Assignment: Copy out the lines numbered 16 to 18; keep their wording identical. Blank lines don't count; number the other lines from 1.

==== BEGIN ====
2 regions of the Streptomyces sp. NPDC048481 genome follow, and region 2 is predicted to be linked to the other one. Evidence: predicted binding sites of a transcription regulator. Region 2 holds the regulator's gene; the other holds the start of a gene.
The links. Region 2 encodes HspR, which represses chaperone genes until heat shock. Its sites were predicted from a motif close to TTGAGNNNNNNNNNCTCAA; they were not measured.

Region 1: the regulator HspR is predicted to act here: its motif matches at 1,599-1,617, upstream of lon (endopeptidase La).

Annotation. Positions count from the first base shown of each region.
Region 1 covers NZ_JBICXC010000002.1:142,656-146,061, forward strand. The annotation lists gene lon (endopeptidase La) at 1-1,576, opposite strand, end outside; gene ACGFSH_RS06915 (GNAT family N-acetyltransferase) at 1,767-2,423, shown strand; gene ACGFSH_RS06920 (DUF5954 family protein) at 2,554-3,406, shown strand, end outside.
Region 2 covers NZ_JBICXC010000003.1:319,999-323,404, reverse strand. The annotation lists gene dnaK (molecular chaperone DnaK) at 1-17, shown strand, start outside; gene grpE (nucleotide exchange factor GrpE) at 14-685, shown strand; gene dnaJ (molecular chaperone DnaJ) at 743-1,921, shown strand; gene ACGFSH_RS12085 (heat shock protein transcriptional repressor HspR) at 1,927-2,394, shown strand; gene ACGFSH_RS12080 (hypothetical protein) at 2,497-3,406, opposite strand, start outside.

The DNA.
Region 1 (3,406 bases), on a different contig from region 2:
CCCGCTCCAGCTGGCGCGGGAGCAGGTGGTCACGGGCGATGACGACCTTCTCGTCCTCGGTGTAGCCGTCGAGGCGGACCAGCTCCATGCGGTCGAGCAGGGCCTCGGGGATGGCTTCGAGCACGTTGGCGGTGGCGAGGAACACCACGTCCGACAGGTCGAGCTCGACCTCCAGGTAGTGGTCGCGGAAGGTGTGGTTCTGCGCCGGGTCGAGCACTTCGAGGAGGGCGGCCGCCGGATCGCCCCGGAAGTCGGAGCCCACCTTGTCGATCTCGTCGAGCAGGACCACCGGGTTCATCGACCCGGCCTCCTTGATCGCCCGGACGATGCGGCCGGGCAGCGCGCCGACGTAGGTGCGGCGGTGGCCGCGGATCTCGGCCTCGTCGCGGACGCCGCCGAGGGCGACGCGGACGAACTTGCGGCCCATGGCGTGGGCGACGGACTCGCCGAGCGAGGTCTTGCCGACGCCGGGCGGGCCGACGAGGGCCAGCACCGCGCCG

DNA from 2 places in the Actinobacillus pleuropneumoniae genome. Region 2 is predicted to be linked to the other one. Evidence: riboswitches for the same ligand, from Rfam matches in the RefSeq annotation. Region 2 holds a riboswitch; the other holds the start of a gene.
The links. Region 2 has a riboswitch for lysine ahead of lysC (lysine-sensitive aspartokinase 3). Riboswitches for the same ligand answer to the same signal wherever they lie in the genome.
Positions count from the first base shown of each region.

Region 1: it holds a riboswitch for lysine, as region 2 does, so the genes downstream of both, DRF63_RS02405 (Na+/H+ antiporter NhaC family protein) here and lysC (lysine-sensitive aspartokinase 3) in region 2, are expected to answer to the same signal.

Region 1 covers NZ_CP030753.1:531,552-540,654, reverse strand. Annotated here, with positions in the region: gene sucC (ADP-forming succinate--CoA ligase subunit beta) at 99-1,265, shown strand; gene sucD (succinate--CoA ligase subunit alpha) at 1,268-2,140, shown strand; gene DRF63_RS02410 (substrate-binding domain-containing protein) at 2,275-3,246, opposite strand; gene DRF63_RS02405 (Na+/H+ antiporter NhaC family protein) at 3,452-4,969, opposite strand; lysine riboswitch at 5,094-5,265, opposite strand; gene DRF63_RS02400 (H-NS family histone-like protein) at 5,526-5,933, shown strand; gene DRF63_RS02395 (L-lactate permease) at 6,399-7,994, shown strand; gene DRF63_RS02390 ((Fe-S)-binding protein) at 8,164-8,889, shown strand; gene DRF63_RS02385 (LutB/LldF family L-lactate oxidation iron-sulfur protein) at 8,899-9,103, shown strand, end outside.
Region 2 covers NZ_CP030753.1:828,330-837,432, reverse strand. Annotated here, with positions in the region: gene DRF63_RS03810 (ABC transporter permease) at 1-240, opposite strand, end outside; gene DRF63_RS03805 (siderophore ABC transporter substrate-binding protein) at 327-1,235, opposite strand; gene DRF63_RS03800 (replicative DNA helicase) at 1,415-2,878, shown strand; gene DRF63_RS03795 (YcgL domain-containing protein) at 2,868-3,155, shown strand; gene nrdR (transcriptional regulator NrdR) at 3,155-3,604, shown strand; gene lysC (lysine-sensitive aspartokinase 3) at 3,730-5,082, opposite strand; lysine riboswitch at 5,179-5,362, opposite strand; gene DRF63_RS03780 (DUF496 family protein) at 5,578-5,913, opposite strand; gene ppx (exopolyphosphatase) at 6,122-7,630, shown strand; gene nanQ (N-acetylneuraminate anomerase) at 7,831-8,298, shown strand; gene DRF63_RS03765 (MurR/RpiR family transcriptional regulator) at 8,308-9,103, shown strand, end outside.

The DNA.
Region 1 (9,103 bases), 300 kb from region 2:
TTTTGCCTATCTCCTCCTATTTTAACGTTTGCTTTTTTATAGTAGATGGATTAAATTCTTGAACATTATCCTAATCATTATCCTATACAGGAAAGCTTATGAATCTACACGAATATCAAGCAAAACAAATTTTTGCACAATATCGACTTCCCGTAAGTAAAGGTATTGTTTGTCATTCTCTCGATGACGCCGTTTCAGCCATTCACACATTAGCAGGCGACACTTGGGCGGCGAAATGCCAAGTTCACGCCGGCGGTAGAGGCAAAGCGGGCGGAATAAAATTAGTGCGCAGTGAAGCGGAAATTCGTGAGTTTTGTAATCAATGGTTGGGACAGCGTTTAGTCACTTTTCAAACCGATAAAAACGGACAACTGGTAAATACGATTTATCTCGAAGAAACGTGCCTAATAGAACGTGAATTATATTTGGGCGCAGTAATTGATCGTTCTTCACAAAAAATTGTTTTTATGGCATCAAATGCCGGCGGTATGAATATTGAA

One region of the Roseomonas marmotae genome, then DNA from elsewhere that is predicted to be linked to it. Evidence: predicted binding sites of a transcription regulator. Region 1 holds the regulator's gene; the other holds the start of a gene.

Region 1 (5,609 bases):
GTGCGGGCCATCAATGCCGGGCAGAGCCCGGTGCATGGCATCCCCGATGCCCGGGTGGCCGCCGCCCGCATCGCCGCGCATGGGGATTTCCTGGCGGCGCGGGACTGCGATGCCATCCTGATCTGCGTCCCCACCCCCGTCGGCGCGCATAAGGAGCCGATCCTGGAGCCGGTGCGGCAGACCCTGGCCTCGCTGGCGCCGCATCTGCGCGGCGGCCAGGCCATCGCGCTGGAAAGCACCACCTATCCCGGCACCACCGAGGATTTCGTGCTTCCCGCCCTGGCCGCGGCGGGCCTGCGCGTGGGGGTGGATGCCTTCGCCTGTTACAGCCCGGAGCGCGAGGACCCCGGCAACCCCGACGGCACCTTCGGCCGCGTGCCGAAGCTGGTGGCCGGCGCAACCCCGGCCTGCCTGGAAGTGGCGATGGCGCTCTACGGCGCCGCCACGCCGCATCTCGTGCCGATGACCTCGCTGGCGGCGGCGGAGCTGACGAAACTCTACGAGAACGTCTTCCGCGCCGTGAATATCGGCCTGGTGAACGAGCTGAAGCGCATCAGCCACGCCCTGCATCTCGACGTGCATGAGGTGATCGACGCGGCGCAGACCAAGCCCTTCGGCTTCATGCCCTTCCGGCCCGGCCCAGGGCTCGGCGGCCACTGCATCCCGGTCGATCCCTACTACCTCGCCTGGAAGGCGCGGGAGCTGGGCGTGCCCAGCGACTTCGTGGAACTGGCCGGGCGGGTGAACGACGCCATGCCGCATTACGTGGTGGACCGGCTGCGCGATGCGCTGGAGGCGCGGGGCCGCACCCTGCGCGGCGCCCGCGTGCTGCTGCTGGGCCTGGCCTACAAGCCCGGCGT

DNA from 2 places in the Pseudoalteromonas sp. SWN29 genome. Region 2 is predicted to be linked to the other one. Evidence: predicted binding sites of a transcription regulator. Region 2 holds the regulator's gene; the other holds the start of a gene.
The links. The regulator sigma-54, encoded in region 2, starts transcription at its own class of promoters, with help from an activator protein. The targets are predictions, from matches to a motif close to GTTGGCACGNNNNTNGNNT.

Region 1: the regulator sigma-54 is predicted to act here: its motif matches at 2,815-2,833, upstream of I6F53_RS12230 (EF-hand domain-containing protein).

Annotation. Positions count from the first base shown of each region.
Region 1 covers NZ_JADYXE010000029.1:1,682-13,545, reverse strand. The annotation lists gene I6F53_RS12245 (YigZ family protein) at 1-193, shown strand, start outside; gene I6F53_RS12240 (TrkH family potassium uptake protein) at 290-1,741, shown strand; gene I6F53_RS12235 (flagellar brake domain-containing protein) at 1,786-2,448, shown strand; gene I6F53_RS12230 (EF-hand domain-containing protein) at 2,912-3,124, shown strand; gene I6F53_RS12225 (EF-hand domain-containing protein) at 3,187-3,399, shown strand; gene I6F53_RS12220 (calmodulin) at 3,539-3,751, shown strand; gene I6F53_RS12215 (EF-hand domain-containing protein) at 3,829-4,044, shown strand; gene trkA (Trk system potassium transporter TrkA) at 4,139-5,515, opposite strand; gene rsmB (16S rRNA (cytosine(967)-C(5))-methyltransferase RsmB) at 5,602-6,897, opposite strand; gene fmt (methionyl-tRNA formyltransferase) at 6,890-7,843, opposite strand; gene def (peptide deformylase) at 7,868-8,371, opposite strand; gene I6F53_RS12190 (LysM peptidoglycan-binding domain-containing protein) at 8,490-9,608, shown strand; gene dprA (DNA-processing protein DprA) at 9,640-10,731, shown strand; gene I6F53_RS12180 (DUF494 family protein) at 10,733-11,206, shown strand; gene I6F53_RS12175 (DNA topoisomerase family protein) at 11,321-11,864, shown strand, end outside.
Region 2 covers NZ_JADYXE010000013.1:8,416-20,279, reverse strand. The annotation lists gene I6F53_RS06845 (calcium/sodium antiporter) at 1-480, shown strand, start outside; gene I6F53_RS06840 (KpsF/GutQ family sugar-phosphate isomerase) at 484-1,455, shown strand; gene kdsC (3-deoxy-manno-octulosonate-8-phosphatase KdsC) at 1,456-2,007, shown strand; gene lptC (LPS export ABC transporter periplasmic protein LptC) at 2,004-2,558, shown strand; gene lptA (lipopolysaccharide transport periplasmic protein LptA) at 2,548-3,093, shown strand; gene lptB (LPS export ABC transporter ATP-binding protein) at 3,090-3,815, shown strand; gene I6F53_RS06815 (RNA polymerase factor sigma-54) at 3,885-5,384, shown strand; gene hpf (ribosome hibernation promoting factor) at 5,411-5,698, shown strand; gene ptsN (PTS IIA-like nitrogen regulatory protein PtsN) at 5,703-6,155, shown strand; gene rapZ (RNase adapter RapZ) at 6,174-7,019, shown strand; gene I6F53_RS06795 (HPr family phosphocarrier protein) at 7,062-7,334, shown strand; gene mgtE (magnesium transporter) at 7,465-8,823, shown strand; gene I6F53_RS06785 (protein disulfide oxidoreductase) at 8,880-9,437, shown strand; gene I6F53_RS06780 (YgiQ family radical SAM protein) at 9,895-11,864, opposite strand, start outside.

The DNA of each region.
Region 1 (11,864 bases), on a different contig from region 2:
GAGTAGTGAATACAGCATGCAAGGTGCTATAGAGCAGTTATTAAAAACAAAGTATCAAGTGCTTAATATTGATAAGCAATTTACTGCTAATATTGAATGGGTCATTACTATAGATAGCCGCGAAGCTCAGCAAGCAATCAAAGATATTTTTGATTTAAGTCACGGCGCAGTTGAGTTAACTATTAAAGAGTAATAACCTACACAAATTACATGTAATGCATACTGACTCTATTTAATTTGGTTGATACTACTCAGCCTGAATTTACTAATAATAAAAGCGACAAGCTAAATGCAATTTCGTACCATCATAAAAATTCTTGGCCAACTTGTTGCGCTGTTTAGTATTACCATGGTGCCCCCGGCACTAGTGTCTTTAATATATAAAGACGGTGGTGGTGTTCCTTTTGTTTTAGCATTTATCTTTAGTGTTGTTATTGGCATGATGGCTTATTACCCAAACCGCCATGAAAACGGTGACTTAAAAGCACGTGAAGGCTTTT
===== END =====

The DNA.
Region 1 (9,103 bases), 300 kb from region 2:
TTTTGCCTATCTCCTCCTATTTTAACGTTTGCTTTTTTATAGTAGATGGATTAAATTCTTGAACATTATCCTAATCATTATCCTATACAGGAAAGCTTATGAATCTACACGAATATCAAGCAAAACAAATTTTTGCACAATATCGACTTCCCGTAAGTAAAGGTATTGTTTGTCATTCTCTCGATGACGCCGTTTCAGCCATTCACACATTAGCAGGCGACACTTGGGCGGCGAAATGCCAAGTTCACGCCGGCGGTAGAGGCAAAGCGGGCGGAATAAAATTAGTGCGCAGTGAAGCGGAAATTCGTGAGTTTTGTAATCAATGGTTGGGACAGCGTTTAGTCACTTTTCAAACCGATAAAAACGGACAACTGGTAAATACGATTTATCTCGAAGAAACGTGCCTAATAGAACGTGAATTATATTTGGGCGCAGTAATTGATCGTTCTTCACAAAAAATTGTTTTTATGGCATCAAATGCCGGCGGTATGAATATTGAA